Vitreomacular Traction

What is vitreomacular traction?

As we grow older, the vitreous gel that fills the eye shrinks and pulls away from the macula. The macula is made of special nerve cells and it provides our sharp central vision needed for seeing fine detail (reading and driving etc.). Sometimes as the vitreous pulls away from the macula, it remains partially stuck and pulls on the surface.

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Central Part Of The Retina & Macula Vitreomacular
Cross-Section Of A Normal Macula Cross-Section Of Vitreomacular Traction

Cross-section of a normal macula               Cross-section of vitreomacular traction

 

This pulling and distortion of the normal macular structure is called vitreomacular traction (VMT), and this can result in distorted and/or blurred vision.

Why do I have vitreomacular traction?

The vitreous gel shrinks and pulls away from the macula at different rates in each person, but it occurs in everyone with time. VMT only occurs when there is an abnormally tight adhesion between the shrinking gel and the macula.

The VMT may affect the other eye, and is common in people with macular degeneration and diabetic eye disease in later years.

Assessment for vitreomacular traction?

A careful retinal examination can reveal signs of VMT, including distortion and elevation of the retina, and fluid accumulation within areas of stretched retina. Your eye doctor is able to detect vitreomacular traction during an eye examination following the use of eye drops that temporarily make your pupils large. A special photographic scan of the back of the eye can confirm the presence of a vitreomacular traction and assess how mild or severe the condition is.

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OCT scan of vitreomacular traction                                3D OCT scan of vitreomacular traction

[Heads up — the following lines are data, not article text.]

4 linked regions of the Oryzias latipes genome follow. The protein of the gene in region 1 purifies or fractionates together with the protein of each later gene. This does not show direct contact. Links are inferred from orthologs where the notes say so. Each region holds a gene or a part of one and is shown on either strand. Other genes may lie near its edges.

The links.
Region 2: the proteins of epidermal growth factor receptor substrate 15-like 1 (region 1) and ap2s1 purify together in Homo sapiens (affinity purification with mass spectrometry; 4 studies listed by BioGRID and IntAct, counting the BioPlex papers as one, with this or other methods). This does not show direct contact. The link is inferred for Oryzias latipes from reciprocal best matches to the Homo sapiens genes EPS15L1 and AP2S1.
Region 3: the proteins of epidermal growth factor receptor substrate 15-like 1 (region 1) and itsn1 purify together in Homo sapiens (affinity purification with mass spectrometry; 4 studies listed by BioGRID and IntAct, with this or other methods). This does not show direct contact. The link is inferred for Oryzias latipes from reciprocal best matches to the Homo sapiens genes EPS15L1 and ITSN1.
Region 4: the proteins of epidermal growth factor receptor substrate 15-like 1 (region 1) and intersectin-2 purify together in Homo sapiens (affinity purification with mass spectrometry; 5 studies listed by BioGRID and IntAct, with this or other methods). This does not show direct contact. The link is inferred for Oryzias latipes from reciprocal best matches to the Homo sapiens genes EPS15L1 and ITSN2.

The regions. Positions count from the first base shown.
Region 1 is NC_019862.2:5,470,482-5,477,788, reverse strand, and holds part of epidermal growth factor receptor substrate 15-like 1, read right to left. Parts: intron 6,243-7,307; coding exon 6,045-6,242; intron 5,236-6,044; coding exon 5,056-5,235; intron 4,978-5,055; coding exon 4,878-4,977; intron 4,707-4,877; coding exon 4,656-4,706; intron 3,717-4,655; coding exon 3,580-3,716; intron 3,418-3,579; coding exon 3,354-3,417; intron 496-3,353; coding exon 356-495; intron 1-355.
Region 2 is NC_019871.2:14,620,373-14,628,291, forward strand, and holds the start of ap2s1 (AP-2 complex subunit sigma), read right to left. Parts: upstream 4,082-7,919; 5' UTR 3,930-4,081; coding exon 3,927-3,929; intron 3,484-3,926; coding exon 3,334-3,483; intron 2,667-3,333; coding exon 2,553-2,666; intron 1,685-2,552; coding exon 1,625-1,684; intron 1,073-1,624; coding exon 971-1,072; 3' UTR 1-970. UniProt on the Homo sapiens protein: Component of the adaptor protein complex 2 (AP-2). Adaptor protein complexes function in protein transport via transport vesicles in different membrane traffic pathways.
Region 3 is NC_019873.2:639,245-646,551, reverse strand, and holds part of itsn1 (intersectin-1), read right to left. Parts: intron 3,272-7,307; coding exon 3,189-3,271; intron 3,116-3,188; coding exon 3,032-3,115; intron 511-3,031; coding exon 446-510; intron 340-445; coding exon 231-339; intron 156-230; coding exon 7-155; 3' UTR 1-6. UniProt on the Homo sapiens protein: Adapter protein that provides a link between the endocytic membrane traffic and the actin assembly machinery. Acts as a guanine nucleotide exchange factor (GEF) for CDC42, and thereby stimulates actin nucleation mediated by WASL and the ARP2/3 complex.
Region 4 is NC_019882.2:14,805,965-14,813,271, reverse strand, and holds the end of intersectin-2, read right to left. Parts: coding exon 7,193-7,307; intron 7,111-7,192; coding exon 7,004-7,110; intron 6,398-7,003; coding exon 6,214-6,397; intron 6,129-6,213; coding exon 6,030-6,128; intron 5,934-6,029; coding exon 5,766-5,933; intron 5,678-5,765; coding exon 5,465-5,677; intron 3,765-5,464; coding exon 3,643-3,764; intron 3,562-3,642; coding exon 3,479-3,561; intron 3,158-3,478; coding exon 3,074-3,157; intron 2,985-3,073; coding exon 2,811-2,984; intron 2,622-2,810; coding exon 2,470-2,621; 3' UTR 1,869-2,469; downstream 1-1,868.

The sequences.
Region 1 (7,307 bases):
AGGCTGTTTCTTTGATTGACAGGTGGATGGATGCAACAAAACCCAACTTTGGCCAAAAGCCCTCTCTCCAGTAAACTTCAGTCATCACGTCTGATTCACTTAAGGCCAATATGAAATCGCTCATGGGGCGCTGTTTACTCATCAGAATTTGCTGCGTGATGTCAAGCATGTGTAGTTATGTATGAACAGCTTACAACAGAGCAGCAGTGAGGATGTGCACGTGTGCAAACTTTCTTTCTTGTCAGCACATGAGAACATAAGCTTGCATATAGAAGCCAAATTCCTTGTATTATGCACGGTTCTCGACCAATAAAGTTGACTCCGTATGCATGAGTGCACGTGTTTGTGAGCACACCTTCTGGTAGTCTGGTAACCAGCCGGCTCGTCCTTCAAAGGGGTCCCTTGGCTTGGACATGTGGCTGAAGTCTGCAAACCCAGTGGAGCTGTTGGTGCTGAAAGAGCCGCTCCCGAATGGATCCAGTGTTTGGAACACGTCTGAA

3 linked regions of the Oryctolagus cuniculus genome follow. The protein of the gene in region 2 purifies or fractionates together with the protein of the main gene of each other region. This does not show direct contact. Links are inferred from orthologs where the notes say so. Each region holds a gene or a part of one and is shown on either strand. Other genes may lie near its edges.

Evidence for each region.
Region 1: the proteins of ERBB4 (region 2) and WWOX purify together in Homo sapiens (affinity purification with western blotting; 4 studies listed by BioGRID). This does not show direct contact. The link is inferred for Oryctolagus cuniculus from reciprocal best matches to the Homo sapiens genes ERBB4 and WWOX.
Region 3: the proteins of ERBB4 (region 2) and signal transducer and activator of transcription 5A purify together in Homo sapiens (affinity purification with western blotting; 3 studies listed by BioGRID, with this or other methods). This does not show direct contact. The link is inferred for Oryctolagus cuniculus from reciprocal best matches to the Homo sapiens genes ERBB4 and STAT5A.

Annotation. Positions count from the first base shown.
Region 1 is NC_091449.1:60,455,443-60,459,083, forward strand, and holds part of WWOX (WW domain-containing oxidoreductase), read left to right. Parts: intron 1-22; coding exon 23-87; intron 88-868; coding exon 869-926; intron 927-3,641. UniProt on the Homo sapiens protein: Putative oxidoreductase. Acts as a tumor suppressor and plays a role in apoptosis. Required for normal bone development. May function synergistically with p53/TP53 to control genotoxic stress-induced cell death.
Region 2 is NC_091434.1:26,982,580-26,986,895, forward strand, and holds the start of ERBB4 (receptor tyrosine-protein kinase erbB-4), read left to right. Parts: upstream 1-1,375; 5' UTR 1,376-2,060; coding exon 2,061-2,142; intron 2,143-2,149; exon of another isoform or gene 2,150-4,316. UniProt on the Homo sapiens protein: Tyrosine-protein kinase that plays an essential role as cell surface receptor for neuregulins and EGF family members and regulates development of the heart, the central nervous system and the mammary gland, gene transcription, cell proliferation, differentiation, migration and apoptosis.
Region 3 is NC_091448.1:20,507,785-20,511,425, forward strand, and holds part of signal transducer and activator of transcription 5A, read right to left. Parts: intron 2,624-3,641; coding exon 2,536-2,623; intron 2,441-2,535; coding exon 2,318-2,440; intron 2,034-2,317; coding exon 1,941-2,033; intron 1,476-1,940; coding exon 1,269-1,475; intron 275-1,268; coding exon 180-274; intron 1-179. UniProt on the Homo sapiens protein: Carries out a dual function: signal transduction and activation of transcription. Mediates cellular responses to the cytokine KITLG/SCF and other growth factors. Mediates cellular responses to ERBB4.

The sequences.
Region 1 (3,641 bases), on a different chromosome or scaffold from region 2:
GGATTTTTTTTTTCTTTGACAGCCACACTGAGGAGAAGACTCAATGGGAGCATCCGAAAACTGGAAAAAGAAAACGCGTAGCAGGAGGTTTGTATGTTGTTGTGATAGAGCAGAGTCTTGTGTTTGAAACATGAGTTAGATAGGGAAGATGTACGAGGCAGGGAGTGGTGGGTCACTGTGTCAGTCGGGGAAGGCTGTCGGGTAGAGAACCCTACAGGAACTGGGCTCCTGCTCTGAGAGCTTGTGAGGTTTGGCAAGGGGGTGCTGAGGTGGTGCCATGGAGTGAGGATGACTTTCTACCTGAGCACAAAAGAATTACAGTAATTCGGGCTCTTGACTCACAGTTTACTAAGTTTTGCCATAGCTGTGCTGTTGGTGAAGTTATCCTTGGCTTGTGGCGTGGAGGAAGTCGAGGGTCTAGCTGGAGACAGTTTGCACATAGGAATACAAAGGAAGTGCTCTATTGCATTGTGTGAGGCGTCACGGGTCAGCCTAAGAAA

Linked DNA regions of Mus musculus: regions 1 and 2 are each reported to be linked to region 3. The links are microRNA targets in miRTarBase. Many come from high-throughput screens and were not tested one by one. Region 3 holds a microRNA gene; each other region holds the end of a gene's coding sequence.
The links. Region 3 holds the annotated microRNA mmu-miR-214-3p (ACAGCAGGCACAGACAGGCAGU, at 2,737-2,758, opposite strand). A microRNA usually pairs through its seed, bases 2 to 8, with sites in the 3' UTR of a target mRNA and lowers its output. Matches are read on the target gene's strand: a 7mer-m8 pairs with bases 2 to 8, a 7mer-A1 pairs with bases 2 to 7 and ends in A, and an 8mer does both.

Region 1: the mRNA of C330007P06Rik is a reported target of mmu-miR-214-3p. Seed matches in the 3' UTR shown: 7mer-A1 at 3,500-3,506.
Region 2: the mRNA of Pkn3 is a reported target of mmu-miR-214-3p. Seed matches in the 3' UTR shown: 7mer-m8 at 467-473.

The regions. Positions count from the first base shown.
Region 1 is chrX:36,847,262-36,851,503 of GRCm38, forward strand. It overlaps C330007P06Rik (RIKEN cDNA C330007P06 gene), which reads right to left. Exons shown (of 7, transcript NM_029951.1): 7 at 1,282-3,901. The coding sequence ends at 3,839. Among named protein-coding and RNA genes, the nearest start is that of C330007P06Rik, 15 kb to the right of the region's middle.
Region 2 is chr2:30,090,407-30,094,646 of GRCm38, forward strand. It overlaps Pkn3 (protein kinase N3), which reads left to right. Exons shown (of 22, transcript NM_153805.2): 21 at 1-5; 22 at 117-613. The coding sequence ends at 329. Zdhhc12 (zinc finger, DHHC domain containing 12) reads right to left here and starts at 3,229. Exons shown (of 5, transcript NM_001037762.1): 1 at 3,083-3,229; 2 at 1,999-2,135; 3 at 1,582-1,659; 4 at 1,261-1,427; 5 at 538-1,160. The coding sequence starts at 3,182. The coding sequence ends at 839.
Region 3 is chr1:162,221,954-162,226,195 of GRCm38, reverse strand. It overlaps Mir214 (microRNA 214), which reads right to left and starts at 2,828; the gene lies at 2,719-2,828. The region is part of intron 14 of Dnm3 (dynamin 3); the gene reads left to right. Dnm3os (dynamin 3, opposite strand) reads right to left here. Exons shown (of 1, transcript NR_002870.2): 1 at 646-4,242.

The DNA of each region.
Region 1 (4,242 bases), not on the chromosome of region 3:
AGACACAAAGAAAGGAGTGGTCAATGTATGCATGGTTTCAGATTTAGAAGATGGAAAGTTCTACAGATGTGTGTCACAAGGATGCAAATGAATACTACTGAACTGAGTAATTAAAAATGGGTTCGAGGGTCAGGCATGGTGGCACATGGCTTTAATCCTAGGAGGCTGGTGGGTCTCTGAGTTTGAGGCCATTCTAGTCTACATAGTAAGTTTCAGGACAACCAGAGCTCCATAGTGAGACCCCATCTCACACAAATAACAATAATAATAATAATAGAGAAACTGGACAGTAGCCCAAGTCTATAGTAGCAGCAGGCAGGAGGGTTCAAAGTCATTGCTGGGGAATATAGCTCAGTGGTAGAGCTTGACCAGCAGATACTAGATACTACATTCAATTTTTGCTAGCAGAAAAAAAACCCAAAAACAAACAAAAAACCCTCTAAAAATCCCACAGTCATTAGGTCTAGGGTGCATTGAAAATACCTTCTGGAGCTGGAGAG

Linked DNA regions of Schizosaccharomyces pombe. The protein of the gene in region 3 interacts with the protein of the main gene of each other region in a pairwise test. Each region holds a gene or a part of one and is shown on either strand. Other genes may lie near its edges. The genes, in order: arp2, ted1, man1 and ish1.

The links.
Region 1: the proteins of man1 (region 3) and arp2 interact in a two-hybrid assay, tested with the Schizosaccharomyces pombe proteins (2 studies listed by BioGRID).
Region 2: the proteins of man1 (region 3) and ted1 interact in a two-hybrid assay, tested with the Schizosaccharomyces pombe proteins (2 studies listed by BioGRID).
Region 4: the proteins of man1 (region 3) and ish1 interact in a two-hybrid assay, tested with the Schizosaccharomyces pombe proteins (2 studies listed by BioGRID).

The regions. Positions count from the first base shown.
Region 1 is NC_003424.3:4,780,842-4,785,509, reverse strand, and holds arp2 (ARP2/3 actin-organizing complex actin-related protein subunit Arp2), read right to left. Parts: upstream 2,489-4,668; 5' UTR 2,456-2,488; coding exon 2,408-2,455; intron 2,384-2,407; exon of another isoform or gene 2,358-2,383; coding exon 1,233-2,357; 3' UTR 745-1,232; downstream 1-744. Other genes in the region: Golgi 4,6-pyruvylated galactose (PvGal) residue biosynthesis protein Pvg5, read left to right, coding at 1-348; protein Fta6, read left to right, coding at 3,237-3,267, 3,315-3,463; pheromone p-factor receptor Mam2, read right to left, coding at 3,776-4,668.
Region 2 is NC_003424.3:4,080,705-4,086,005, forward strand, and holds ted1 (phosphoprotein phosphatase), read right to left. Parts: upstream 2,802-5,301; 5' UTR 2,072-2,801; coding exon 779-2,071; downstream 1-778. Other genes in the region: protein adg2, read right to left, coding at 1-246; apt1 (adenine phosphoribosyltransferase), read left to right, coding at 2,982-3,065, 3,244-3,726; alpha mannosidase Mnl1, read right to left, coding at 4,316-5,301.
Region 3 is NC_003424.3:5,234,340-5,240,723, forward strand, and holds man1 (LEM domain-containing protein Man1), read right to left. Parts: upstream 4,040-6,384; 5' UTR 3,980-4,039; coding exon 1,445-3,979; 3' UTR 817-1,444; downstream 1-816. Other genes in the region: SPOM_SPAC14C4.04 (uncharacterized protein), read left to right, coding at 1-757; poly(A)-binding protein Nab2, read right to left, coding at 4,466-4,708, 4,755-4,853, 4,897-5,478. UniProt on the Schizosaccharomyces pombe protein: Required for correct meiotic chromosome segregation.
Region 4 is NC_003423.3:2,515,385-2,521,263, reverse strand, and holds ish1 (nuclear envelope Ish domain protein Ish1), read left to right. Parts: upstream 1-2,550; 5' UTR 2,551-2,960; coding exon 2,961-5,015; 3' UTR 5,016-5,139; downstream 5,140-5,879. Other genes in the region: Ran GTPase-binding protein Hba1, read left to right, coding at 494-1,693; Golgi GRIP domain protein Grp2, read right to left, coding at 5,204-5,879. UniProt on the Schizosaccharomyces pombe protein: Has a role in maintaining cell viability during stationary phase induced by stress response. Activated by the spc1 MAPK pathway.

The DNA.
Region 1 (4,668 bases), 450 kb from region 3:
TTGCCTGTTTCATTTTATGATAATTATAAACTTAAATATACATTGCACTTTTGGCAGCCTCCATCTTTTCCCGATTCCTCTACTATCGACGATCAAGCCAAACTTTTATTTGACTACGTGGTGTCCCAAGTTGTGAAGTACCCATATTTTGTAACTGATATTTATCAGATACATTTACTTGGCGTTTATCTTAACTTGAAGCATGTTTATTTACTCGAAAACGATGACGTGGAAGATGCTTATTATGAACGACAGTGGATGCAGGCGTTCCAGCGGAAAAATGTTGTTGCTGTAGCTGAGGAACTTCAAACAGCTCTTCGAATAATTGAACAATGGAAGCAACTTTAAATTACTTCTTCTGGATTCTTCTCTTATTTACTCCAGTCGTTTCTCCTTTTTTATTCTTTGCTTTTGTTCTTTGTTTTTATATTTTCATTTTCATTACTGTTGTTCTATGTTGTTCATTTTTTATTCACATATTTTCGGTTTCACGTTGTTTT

Your retina specialist Mahi Muqit will assess your symptoms to help you decide whether to proceed with surgery.

 

What should I expect with a diagnosis of Vitreomacular Traction?

In many cases, the discovery of vitreomacular traction is by chance at a routine examination and the vision may not be affected. The vitreomacular traction tends not to change and does not always affect vision. The VMT may cause no symptoms at all in its mildest forms. Sometimes, VMT worsens and the increased traction results in blurred or distorted central vision. Treatment for vitreomacular traction is only required in those cases where the vision has been affected.

Vitreomacular Traction Treatment

In cases of VMT where the vision is unaffected, no treatment may be necessary. Follow up examinations are necessary in certain patients to monitor for worsening of the condition. Your retina surgeon can discuss the natural history with you in detail, and provide advice and reassurance where this condition has been detected without any symptoms.

Sometimes as the vitreous gel continues to shrink, its adhesion to the macula will release and the VMT will resolve without treatment (in 10% of patients). In a small number of patients, the vitreomacular traction may produce a small macular hole. The management of the particular macular hole needs to be discussed with your retina surgeon.

 

The 3D Optical coherence tomography scan shown below, this demonstrates the key problems. The vitreous becomes like a “cone” and the epicentre is  located directly at the centre of macula,  known as”the fovea.” If this condition does not spontaneously recover to normal, the vitreous can either be separated from the fovea using an injection of Jetrea or by vitrectomy surgery

 

 

Injection Treatment